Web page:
A fine overview of current biblical scholarship on the land issue is provided by a U.S. Catholic scholar, Ronald Witherup. We offer it as an appendix in “Christians and a Land Called Holy”. Witherup seeks to distinguish between centuries-old theology and today’s political reality:

“We should acknowledge the perennial value of the Bible’s teachings without asserting that the Bible applies directly to every ethical or political issue in our own time. This approach is both thoroughly Catholic and consistent with many other intepretive traditions, Protestant and Jewish included. In my judgment, the only place to begin with the land question is not with the Bible but with the facts of the present situation in the Holy Land. The situation ‘on the ground’ is what we must now confront.”

One US group trying to do this, in a way that seeks to move our own government leaders toward a just Holy Land outcome, is Churches for Middle East Peace. I’m honored to serve as its volunteer coordinator in Minnesota. A coalition of 22 Catholic, Orthodox and Protestant agencies, CMEP addresses the federal policy agenda on the quest for Israeli/Palestinian peace. What do we advocate? Basically what’s been outlined for decades in the visions of international conferees and by peace parties in both Israel and Palestine:

• Two independent states defined by borders akin to the 1967 Green Line, with some land swaps that are mutually agreed to.
• Jerusalem shared as city in which both peoples live and as capital for both.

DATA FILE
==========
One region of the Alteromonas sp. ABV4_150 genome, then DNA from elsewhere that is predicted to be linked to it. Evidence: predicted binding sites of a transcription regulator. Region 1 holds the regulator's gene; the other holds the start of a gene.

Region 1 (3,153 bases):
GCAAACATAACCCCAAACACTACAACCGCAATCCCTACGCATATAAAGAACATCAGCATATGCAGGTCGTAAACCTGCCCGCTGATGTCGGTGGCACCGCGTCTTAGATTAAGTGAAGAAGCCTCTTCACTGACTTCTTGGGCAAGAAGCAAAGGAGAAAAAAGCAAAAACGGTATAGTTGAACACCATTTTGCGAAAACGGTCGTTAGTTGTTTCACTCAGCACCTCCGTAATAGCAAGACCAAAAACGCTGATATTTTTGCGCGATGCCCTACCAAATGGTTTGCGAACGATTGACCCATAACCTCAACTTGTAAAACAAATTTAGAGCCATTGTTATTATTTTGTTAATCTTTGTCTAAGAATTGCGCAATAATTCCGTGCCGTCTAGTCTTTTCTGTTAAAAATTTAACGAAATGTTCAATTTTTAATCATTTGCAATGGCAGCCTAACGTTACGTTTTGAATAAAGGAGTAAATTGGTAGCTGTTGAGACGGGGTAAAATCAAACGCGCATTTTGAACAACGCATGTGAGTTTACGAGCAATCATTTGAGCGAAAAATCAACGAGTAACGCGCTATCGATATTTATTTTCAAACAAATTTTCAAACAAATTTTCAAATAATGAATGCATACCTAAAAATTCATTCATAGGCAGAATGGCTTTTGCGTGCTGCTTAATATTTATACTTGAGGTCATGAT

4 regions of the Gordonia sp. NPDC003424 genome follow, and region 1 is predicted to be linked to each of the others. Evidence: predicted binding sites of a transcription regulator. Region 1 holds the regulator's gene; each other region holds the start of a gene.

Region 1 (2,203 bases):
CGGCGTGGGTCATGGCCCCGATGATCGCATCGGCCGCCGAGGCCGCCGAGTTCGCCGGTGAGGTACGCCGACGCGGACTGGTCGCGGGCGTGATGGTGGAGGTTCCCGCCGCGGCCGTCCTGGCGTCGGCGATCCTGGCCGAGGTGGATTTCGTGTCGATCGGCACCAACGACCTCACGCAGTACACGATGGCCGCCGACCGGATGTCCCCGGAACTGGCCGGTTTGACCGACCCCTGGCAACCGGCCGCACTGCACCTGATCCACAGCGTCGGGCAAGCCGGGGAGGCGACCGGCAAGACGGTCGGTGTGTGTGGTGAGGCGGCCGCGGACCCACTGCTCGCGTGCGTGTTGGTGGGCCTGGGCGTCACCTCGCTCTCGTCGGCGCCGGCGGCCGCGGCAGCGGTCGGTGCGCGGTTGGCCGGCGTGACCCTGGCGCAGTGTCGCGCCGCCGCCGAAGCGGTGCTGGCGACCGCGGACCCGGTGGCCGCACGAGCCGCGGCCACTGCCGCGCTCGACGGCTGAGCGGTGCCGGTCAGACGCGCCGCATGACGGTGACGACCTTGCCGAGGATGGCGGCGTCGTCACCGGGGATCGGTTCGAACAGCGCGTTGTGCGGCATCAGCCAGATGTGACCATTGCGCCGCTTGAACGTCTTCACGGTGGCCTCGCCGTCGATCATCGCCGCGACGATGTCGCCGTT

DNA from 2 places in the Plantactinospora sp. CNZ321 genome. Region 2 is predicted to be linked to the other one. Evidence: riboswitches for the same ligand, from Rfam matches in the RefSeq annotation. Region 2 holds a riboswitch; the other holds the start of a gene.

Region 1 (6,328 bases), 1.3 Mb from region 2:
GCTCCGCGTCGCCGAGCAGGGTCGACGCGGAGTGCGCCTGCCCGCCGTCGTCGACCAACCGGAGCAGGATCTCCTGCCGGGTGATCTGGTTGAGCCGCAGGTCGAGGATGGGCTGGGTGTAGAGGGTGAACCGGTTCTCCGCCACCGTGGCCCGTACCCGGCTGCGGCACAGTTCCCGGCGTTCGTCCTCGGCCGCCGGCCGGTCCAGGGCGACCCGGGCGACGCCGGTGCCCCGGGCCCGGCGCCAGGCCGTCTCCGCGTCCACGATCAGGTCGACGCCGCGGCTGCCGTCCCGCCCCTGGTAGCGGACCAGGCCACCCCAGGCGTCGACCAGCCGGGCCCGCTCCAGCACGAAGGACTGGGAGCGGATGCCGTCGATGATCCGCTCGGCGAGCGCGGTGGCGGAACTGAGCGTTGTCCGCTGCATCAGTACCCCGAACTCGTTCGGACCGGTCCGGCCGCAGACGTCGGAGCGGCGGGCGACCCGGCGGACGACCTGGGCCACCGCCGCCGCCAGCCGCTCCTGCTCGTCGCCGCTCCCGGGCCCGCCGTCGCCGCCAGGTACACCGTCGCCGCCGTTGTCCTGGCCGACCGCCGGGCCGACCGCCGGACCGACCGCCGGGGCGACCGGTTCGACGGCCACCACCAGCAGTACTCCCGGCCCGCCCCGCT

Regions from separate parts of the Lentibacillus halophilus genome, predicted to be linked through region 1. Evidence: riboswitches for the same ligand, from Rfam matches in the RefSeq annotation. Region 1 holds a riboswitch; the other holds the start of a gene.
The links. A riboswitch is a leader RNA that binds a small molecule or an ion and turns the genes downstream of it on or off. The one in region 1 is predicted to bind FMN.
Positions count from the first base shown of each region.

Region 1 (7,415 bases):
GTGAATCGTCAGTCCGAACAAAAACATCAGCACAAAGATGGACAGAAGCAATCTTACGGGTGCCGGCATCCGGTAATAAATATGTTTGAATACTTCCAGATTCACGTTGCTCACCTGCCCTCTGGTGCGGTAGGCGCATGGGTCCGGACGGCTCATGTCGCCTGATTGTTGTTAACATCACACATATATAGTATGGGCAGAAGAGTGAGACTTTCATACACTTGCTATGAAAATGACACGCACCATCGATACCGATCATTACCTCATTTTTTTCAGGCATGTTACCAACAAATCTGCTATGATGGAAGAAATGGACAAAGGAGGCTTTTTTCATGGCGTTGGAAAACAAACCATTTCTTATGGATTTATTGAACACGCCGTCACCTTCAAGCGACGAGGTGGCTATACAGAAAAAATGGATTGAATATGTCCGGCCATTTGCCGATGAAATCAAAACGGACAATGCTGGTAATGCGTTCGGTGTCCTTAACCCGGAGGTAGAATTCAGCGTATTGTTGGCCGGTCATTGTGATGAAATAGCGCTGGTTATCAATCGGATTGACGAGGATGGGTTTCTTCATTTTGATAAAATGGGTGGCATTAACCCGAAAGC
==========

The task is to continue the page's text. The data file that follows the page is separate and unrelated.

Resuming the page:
• Just compensation to refugees from the 1948-49 conflict.

This represents a 3rd way for US Christian relating to Israel/Palestine: neither silence nor Christian Zionist but active political advocacy for a peace with justice. In MN, it means lobbying with our Congresspersons, providing speakers for local church and other venues, and joining with other groups sharing a Holy Land peace agenda, such as Brit Tzedek v’Shalom, Tikkun’s Network of Spiritual Progressives, and the Coalition for Palestinian Rights.

What CMEP pursues is based largely on what we hear from fellow Christians in the Holy Land, who believe they have a distinctive vocation from God in the present conflict. They see themselves as a buffer between the majority Jewish population of Israel and the majority Muslim population among Palestinians. They see themselves as hope-bringers to a situation that seems hopeless. They talk about the centrality of forgiveness in their understanding of God’s way with humans and our relationships with one another, noting that there’ll be much to be forgiven as part of any peaceful resolution of the conflict. These indigenous Christians hear God calling them to a vocation that has two goals-to be hope-givers and to be reconcilers.

What are Holy Land Christians saying to us? First, they emphatically say, “We ask that you be neither pro-Palestinian nor pro-Israeli-but pro-justice, pro-peace.” That is echoed in these words from “Jerusalem Declaration on Christian Zionism,” issued by church leaders in August 2006. With their words I will conclude.

“We reject the contemporary alliance of Christian Zionist leaders with elements in the governments of Israel and the United States that are presently imposing their unilateral pre-emptive borders and domination over Palestine. With urgency we warn that Christian Zionism and its alliances are justifying colonization, apartheid, and empire-building.

“We affirm that Israelis and Palestinians are capable of living together within peace, justice, and security.

“The demands of justice will not disappear. The struggle for justice must be pursued diligently and persistently, but nonviolently. As the prophet Micah says, ‘What does the Lord require of you? To act justly, to love mercy, and to walk humbly with your God.’ ”

Chuck Lutz is a coordinator of Churches for Middle East Peace and co-author of Christians and a Land Called Holy: How We Can Foster Justice, Peace, and Hope (Fortress Press, 2006). He gave this talk at an event on Dec 2nd, at the University of St. Thomas, “Healing Wounds and Building Bridges: Interfaith Dialogue on Peace in the Holy Land.”